Nothing is worse that not knowing the real facts. A child’s imagination can create an array of vivid scenarios that may be much worse than the real situation. Understanding this, parents should make sure to educate their children about COVID-19 and the reasons social distancing is important. A little bit of education can go a long way and prevent sadness in children from getting worse. Dealing with the known is often better than dealing with the unknown.

  1. Create Routines and Schedules

Just as knowing the facts can deter being depressed during lockdown, so can routines. By creating a schedule each week for your child, they maintain a sense of stability amidst these chaotic times. In essence, a routine creates a feeling of control that can reduce any worries or stress they might be feeling. While this may not prevent sadness in children completely, it can help them in dealing with their feelings. Thus, these are great parenting techniques to make the quarantine blues less severe.

  1. Let the Little Stuff Slide

While routines and schedules can be effective, it’s also important for parents to avoid too many rules. It’s difficult enough being unable to see friends and attend normal activities. Combining this with excessive rules at home, children may become even more depressed during lockdown. In dealing with the quarantine blues, it is therefore important to let some of the small things slide. By cutting some slack, you allow them some space to better deal with the tough emotions they are experiencing.

  1. Include Physical Activities Each Day

Exercise is a natural mood-enhancer and energy-booster for kids and adults alike. Therefore, including physical activity in your child’s routine each day can help ward off the quarantine blues as well. Play a game of tag or shoot some hoops with your child. These types of activities not only create special memories that help you bond better. They also provide stimulation for the body and mind making sadness in children less profound. It may be difficult to get your child to participate if already depressed during lockdown. But if not, it is a great way to help prevent the quarantine blues.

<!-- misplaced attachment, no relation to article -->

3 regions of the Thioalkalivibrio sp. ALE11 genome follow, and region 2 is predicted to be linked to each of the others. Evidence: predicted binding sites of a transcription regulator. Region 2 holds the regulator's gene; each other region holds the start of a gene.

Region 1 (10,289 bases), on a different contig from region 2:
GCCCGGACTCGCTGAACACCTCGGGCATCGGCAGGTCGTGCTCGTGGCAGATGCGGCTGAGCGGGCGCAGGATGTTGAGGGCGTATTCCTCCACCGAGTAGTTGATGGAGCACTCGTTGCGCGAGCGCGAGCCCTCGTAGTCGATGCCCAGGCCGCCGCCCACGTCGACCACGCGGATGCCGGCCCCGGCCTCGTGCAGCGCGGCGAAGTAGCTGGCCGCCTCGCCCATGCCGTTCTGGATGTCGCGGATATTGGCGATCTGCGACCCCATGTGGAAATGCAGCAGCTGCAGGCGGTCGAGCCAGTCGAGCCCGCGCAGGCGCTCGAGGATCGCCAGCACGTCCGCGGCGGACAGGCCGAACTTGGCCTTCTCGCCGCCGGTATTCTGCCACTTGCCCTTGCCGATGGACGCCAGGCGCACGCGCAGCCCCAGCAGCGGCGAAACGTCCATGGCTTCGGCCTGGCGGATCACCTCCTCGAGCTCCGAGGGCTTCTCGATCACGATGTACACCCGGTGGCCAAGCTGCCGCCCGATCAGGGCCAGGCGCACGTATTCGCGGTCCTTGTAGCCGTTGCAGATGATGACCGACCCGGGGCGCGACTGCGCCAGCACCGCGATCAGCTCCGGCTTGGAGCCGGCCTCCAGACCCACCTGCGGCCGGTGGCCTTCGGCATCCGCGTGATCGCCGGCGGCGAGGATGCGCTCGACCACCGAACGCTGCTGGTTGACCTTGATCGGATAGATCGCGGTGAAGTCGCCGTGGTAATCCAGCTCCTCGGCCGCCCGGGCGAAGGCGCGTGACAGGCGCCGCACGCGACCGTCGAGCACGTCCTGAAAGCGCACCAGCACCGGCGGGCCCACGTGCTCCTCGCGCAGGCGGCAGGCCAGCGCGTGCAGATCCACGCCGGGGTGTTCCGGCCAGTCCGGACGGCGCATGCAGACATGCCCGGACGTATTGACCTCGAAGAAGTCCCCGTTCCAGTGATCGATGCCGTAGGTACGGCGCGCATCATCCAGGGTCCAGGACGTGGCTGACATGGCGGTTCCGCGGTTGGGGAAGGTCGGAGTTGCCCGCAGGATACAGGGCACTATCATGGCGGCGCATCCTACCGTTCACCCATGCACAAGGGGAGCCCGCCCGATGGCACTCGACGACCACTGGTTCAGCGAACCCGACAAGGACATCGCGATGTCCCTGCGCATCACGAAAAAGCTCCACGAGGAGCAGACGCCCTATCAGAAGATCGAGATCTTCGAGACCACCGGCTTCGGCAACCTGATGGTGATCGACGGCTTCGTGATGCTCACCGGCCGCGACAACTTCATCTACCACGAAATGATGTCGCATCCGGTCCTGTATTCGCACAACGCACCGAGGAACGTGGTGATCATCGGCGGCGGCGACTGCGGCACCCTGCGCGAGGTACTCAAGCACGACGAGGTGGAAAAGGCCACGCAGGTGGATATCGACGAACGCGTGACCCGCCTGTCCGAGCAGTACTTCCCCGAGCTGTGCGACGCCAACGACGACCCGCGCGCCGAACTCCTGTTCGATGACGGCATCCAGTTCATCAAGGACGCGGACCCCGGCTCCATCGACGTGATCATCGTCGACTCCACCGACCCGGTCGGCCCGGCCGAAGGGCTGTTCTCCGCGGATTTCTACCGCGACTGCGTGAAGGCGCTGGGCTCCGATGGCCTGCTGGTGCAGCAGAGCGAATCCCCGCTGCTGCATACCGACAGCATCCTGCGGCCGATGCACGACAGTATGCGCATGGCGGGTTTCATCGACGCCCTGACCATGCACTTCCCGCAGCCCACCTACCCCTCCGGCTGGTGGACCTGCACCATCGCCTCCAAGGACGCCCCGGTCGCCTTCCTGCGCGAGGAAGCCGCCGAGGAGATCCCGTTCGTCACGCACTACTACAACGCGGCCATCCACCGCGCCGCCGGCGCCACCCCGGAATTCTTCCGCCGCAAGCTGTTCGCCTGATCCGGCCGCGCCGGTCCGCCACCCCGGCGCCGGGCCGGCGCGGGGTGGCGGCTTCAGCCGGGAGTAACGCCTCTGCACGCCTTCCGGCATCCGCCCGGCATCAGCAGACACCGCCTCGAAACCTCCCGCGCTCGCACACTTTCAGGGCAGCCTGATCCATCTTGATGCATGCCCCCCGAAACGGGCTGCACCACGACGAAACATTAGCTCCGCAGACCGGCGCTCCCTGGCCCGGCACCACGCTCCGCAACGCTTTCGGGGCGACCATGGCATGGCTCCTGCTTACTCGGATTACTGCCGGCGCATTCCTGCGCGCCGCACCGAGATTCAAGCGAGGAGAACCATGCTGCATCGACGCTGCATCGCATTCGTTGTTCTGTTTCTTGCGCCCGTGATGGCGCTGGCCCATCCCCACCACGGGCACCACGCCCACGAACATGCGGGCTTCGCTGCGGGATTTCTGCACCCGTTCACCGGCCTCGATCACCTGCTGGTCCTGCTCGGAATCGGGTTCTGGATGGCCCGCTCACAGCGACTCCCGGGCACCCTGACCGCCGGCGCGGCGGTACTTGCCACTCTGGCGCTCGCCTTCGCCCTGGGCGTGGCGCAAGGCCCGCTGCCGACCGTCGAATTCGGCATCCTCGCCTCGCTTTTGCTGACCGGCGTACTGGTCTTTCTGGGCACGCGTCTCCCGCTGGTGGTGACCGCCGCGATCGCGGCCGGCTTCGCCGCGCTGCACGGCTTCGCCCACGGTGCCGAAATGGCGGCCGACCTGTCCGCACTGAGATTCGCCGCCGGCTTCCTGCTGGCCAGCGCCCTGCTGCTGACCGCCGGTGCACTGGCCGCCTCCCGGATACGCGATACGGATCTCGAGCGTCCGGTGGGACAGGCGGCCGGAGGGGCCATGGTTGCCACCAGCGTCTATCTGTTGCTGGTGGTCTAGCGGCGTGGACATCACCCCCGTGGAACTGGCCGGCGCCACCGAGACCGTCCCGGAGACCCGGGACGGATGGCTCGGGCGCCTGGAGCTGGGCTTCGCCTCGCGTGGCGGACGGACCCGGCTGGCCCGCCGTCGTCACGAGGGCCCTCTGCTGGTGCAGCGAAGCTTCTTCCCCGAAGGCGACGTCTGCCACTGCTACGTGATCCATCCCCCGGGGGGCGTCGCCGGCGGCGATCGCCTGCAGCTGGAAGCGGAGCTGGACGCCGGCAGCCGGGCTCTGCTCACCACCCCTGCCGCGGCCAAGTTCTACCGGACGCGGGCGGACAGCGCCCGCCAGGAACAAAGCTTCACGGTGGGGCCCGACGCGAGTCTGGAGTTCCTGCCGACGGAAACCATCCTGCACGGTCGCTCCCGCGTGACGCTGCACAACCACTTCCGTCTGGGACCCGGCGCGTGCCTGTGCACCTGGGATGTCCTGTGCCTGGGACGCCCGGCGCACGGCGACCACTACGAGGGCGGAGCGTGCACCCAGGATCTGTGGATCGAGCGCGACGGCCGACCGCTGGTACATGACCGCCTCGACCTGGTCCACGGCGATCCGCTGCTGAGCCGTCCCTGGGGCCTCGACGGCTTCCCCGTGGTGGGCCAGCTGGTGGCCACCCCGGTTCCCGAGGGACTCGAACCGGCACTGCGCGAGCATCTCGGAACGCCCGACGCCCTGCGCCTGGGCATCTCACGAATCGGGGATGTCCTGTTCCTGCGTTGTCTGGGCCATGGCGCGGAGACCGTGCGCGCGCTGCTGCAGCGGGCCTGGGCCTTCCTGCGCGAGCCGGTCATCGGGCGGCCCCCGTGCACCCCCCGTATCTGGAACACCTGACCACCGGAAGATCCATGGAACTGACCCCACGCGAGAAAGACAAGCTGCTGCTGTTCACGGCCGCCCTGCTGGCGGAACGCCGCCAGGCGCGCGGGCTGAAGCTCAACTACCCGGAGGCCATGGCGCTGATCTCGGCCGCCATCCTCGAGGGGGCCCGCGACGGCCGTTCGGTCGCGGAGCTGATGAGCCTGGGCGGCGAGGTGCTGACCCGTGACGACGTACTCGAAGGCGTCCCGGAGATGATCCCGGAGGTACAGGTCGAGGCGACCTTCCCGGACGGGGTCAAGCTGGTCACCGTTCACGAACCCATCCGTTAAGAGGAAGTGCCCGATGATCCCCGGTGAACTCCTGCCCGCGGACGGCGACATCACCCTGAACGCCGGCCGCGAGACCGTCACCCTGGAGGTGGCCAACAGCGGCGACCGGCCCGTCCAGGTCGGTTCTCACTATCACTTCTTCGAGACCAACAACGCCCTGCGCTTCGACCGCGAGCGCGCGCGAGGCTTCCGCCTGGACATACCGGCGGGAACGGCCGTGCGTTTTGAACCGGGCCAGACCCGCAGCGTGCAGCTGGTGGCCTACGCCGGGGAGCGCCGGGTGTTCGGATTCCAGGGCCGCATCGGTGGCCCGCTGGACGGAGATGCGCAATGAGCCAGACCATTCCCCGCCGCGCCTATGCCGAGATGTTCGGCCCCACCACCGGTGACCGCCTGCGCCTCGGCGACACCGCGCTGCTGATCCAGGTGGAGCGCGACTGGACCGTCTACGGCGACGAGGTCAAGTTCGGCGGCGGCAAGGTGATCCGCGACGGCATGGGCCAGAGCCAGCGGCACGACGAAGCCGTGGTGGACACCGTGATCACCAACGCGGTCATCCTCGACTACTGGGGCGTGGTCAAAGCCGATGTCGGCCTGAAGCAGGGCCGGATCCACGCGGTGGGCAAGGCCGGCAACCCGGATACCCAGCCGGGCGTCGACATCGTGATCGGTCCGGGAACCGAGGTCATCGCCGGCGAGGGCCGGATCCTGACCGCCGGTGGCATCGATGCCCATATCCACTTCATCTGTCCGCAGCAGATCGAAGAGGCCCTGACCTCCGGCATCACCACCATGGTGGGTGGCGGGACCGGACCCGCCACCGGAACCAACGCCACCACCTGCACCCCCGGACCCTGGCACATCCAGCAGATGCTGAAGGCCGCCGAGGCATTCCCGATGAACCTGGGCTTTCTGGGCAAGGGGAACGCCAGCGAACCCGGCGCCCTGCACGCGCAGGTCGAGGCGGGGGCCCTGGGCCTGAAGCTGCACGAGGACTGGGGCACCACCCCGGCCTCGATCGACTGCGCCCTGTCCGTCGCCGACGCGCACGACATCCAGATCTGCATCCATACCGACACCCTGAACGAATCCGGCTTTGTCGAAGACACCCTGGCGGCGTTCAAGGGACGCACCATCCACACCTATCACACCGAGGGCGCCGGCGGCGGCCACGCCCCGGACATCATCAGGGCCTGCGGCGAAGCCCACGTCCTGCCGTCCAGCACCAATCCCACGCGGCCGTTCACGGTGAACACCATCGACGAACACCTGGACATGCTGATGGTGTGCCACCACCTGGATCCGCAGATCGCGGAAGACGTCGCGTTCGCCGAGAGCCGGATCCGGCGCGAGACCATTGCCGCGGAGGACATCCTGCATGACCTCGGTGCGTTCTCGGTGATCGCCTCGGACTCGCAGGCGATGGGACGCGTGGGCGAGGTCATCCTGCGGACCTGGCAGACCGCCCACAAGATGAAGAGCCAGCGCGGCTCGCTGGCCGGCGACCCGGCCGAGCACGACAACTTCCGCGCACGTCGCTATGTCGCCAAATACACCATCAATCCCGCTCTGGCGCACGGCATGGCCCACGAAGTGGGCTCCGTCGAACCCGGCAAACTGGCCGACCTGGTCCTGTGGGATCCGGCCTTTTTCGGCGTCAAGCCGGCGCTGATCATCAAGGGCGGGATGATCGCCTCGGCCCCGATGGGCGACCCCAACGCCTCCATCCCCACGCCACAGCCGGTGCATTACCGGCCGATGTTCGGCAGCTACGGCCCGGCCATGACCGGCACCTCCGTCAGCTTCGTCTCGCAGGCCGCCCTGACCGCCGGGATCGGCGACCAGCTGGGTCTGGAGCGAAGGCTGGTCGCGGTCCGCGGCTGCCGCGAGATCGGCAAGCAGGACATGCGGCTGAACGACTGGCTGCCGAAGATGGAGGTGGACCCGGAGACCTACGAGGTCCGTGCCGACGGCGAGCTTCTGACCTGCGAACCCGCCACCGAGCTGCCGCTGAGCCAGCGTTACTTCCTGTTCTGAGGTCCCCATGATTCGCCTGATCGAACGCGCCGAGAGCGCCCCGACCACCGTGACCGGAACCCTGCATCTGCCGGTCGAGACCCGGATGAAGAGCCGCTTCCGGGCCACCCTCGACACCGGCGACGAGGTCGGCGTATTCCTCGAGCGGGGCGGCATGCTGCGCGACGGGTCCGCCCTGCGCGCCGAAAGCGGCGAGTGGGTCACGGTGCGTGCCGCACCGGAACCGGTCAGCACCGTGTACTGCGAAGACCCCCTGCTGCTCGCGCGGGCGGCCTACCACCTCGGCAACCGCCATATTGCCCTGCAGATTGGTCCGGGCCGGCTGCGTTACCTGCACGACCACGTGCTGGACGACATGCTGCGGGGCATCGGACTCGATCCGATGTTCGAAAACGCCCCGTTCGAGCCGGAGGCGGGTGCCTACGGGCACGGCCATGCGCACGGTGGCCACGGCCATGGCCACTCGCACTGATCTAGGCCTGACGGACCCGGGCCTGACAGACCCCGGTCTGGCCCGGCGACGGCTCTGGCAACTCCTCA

1. Create a Positive Spin to Brighten the Mood

Positivity works, and it’s something every parent should try to prevent a child from being depressed during lockdown. By looking for the benefits to each situation, less emphasis is placed on the negative. And positive thoughts and feelings have been shown to reduce sadness in children and adults alike. These effects appear to occur at a neurochemical level of our brains. Thus, by putting a positive spin on things, you will not only help your child’s quarantine blues but also your own.

When Sadness in Children Isn’t Just Sadness

It is important to recognize that sometimes sadness in children is more than just a reaction to the current setbacks. When overt depression develops, it is important to seek professional help and guidance. Sadness lasting more than 2 weeks, poor interest in normal activities, and sleep and appetite changes are important signs. If these are evident, then talk with your pediatrician about next steps. But otherwise, the above techniques can greatly help prevent sadness in children from becoming overwhelming. In fact, these same strategies might help you as a parent as well in dealing with your own quarantine blues.